Sunday, August 30, 2015

Proper 17 B - Aug 30, 2015

Holy Cross Monastery, West Park, NY
Br. Scott Borden, OHC
Proper 17 B – Sunday, August 30, 2015

Deuteronomy 4:1-2, 6-9
James 1:17-27
Mark 7:1-8, 14-15, 21-23
Br. Scott Borden
It’s tempting to hear this Gospel passage from Mark as a dispute between the faithful and the faithless – between the disciples and Pharisees. But this is a dispute among faithful people. The Pharisees were not unfaithful – they were extremely devout, extremely faithful, just like the disciples. The issue is how they live their faith.

This passage combined with the letter of James forms a challenge for those of us today who are both faithful and devout: How do we live our faith – and more to the point, do we live faithfully in the manner of the disciples or of the Pharisees…

In Mark, Jesus calls us to listen. Jesus is emphatic: "Listen to me, all of you, and understand..." The listening part is not so difficult, but understanding…

But the Letter of James has some very useful coaching: "… be doers of the word, not merely hearers who deceive themselves." So understanding the word must involve action. Perhaps the words of Father Huntington apply: Love must act. And we know that God’s word is love.

Martin Luther famously hated this Letter of James because it seems to encourage a doctrine of works righteousness; that our salvation is somehow obtained through doing good works. For Luther it was all about God's grace being given to us in spite of the reality that we don’t earn or deserve it.

I'm happy to ignore Luther for the moment and turn instead to John Wesley. The same controversy of salvation through works or grace was still swirling nearly two centuries later, but Wesley saw a different order of things. Good works, what Wesley called sanctified living, were not a precondition of grace, but rather a response to it.

According to Wesley, when we become aware that we are the recipients of God's grace through no act of our own, we cannot help but respond in sanctified living. And the longer we live in the knowledge of God's grace, the greater our joy will be in sanctified living. We must be doers of the word, of love, because otherwise we are merely hearing the word, not understanding it. Without action, faith is dead, the words are empty. Love must act.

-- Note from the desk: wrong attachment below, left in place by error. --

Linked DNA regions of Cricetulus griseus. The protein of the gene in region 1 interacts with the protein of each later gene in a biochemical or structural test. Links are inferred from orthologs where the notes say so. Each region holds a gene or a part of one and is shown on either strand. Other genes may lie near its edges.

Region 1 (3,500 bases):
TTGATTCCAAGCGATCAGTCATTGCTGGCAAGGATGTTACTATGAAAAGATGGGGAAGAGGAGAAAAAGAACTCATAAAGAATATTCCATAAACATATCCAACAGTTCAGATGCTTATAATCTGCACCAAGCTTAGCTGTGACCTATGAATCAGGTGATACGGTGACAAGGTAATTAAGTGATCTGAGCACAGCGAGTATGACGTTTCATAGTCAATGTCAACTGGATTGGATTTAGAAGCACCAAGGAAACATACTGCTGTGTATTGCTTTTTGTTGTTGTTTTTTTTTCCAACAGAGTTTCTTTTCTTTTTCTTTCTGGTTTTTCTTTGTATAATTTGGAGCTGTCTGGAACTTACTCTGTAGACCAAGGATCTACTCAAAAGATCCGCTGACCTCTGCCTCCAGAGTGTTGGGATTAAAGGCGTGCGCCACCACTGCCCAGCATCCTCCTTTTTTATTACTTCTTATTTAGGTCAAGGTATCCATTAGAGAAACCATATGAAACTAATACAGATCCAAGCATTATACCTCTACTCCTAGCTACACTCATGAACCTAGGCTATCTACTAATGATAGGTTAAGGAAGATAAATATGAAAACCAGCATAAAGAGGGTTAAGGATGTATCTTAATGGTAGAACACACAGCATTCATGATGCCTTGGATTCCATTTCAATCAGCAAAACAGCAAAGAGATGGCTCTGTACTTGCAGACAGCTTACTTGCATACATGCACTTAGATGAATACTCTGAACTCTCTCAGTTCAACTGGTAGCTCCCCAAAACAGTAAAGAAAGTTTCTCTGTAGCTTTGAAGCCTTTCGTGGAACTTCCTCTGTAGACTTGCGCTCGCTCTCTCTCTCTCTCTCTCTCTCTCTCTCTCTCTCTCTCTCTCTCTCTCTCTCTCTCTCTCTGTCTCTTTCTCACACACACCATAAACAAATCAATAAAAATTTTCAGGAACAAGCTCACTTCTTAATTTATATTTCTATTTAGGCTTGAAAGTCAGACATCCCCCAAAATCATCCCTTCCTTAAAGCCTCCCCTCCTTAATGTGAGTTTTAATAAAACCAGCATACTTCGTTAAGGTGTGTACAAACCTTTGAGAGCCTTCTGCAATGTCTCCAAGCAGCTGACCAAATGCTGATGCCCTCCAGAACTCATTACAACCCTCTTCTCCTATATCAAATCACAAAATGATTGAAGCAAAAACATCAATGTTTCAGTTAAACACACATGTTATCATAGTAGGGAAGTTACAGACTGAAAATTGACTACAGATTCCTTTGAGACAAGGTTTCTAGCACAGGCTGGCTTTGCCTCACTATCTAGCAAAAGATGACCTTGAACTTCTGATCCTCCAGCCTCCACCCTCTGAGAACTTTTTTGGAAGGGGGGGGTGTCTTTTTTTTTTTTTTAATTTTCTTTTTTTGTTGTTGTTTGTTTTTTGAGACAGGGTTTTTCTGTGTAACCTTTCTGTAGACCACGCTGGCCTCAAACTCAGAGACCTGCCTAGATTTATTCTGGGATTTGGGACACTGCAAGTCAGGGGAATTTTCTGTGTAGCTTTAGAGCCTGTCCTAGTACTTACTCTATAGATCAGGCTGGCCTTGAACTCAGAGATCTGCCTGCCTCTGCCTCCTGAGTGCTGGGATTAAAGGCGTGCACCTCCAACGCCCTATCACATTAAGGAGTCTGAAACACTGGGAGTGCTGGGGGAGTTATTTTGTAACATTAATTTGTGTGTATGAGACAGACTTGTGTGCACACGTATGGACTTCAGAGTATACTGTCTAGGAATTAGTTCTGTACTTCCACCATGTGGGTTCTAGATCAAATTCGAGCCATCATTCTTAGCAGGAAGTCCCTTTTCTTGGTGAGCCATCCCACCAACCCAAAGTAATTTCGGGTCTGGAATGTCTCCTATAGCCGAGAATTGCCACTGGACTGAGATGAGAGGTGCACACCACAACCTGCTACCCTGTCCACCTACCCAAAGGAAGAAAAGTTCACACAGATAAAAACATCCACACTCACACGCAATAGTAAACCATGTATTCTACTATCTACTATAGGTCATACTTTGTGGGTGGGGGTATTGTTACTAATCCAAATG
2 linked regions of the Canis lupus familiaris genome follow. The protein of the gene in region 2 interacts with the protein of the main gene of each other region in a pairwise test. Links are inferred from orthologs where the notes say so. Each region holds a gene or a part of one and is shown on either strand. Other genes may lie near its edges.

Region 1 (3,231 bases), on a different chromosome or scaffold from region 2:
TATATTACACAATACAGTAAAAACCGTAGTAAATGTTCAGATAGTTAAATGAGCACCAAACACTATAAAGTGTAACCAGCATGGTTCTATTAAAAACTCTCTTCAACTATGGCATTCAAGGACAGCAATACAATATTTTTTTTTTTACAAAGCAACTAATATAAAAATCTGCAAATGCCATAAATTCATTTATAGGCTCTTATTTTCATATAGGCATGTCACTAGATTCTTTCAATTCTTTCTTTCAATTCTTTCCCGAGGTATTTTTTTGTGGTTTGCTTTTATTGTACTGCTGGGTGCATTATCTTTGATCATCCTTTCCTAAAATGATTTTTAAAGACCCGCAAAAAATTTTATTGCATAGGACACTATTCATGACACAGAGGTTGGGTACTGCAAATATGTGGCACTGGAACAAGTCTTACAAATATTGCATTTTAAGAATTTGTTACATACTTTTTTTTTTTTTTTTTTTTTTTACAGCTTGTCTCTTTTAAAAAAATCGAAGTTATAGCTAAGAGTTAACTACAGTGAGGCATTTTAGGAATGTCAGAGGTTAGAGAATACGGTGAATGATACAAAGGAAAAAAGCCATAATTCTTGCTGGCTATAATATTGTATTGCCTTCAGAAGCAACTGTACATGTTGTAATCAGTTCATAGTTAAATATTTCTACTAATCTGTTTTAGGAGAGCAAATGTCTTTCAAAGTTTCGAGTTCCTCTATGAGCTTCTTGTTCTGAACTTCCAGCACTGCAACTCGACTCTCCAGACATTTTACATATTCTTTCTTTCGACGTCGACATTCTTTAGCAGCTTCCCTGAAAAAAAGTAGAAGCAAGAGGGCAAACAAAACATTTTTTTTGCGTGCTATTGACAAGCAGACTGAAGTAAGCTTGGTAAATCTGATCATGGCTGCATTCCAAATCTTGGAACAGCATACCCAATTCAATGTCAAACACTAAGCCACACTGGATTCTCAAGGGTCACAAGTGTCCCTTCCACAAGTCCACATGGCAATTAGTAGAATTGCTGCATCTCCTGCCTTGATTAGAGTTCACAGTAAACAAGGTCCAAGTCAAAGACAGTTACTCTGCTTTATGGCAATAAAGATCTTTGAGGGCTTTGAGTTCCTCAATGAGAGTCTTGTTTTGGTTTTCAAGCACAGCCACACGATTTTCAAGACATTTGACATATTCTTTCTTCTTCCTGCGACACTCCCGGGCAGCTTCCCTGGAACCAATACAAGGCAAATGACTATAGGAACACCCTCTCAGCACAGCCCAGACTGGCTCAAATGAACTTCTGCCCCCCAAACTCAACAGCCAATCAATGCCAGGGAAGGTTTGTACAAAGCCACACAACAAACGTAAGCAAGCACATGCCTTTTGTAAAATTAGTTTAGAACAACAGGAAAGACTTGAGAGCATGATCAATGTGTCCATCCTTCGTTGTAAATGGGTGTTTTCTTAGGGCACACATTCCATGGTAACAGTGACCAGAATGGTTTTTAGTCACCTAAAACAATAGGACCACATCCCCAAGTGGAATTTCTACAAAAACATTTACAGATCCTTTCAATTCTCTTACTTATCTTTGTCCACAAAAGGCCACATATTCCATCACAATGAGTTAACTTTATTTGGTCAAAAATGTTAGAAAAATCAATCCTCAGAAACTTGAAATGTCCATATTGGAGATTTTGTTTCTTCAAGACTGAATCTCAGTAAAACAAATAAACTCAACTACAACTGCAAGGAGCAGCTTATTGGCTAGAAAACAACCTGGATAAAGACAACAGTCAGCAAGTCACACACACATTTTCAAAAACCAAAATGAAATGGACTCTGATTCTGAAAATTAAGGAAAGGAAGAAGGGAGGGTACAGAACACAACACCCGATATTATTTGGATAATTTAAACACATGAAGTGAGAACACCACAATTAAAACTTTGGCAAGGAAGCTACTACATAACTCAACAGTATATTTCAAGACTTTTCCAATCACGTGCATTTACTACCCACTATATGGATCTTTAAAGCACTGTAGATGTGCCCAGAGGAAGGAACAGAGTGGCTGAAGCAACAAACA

According to James, those who hear the word without acting are like folks who study themselves in the mirror. In contemporary terms I think James is talking about narcissism. Narcissists are interested in how things appear, and most especially in how they, the narcissist, appears. Or as a silly pop song of a few years back put it, it isn’t how you feel, its how you look… Lovers of God, followers of Jesus, on the other hand, are interested in who needs food and who needs help, not in how things appear.

It is easy to read this Gospel passage as a story of opposing groups – the good and faithful disciples and the narcissistic Pharisees. That may have been a good way to read the story – back then... But I think the richness of this story today lies not in reading it as a story about two unfriendly groups, but rather as a story of inner conflict. We are Pharisees and we are Disciples who hear and understand.

In the church today there are many who, as James says, are quick to speak; quick to judge; quick to condemn; quick to exclude, not so quick to listen... I can spot those people from miles, even oceans, away.

It’s a bit trickier when I’m the one too quick to speak, to judge, to condemn, to exclude. Once we have our mouths running, listening becomes much more difficult – even for me...

The direction of our action must be love. James tells us that our anger does not produce God=s righteousness. In my experience, my anger produces self-righteousness. Frighteningly, much of our present political discourse seems to start in anger that billows forth into self-righteousness and narcissism.